At the Microvision shareholder’s meeting on September 15th, 2009, there were some questions asked about OEM relationship with Apple.
My take on CEO Alex Tokman’s answer was something like: “Apple World loves us and we have to be ready… I just ask you that you be patient.” In all probability, Microvision was in talks with “Apple”, however, there wasn't enough unit volume of PicoP Display Engines for Apple’s appetite at that time to be engaged officially.
Fast forward to today, last day of August 2010…
A year later, you may want to re-visit the questions about Apple in light of Microvision’s $11.1 million order from a [non-disclosed] Media Player OEM for the embedded PDEs…
• $11.1 million in initial order is not a small order by any means… because after the initial order, all of Microvision production could go to this OEM on a monthly basis. And these monthly orders represent about $12 million per Qtr [20,000pm x 3m x $200per unit = $12 million] in the first half of 2011… and increasing.
• With 5 Green Laser suppliers, the unit production can easily be ramped –up to 100,000 units per month… and that’s a decent production run for any Premium Media Player OEM like Apple or NetFlix.
• With diode GL coming into play some time in 2011, number of units can only go higher than the 100,000 per month… and that’s not shabby at all.
• Since announcing the Media Player OEM early this year, Microvision has been very tight lipped about the identity of this OEM… which is a typical modus of operands for any of the Apple suppliers. A small time OEM would probably follow the example of rest of the OEM flock in the CE industry─ where it is a common practice to earn some free publicity by announcing new products in the pipe line.
• CEO of Microvision has, on more than one occasion, stated publicly that the Media Player OEM would announce the product on its own time schedule before the 2010 Christmas shopping season. Well, early September is a good time to announce new products for the 2010 seasonal shopping… don’t you think? Apple will be making product announcements on September 1st … now that’s some coincidence!!!
• On March 8th, 2010, Microvision announced two new members of the management team: Joe O'Sullivan as Vice President of Global Operations and Michael Fritts as Vice President of Global Sales, Marketing, and Business Development.
Mr. O'Sullivan is a consumer electronics industry veteran with executive management experience at Apple Computer and InFocus. At Apple, Mr. O'Sullivan spent 15 years in operations and supply chain management, including Vice President of Operations where he was instrumental in building a global operations infrastructure in Asia. In addition, he developed Apple's International Procurement Organization strategy, building a structure in Japan, Taiwan, Hong Kong, China, Singapore and Europe.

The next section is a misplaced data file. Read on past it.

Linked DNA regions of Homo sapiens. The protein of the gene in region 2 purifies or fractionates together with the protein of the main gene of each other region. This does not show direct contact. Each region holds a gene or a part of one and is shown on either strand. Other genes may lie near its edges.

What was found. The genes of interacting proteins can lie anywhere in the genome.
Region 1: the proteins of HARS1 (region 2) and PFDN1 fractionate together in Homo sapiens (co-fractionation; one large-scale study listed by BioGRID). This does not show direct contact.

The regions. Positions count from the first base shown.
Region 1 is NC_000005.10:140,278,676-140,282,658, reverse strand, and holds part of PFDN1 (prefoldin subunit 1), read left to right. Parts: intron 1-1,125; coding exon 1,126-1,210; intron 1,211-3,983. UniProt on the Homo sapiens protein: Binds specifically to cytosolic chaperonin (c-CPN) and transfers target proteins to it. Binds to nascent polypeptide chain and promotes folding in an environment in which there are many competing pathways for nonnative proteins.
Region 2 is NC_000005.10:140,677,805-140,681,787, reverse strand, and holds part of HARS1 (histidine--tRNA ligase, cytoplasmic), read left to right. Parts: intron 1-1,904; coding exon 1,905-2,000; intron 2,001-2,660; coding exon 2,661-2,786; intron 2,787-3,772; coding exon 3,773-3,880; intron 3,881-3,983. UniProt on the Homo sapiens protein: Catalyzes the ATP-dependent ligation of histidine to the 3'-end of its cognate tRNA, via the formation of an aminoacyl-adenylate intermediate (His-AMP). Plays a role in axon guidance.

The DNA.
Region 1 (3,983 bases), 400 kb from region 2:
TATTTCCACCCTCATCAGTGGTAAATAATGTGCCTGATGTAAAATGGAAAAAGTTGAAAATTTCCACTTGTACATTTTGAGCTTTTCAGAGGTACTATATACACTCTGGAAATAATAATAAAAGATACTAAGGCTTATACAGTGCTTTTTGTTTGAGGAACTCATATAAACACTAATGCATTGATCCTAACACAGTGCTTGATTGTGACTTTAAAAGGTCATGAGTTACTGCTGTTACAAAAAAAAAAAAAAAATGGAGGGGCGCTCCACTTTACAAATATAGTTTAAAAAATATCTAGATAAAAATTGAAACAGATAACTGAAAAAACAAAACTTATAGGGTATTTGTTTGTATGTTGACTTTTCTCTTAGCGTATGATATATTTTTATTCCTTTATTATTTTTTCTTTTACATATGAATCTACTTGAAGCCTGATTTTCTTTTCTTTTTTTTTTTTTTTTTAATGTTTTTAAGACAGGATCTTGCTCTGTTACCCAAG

Today, a day before Apple’s new product introduction on September 1st , we hear this rumor about: “New iPod May Include Projector”. Could it be Microvision’s laser based PicoP projector inside the Apple’s new premium iPod?
We just have to wait and see.
Here’s the link to the rumor news…
While we wait, let’s look at Apple’s secret to success…
“Show and Sell”
All the while the competition…
"Flashes an exotic prototype, then – Presto! – get consumers to buy their more boring stuff. That kind of thinking still rules at most electronics companies. Apple under Steve Jobs only shows off actual products. And that difference is Apple’s arcane secret to success."
Like washed-up Catskill magicians unable to let go of old routines while a brash upstart steals their audience, nearly every maker of consumer electronics in the world clings to a quaint song-and-dance about prototypes.
“Here is your possible future,” they bark, flourishing the latest conceptual product from the lab. “Now watch us make it disappear!”
Apple’s chief magician, however, knows better, pulling solid objects out of the ether; products you can actually buy.
No one can be sure until the rumors lead the way to actual news in the media or corporate announcements.
But if you think it is possible, than rest assure it can happen someday.
If this sounds like a minor complaint about most of the industry’s lack of imagination in marketing, you’re misunderstanding the whole act. The fact that Apple does not reveal prototypes but shipping products; is the fundamental difference between their entire business strategy and that of the rest of the CE industry. It evokes a feeling of trust between Apple and consumers – that when Apple actually reveals a product, it’s something that they’re confident enough to support for years to come.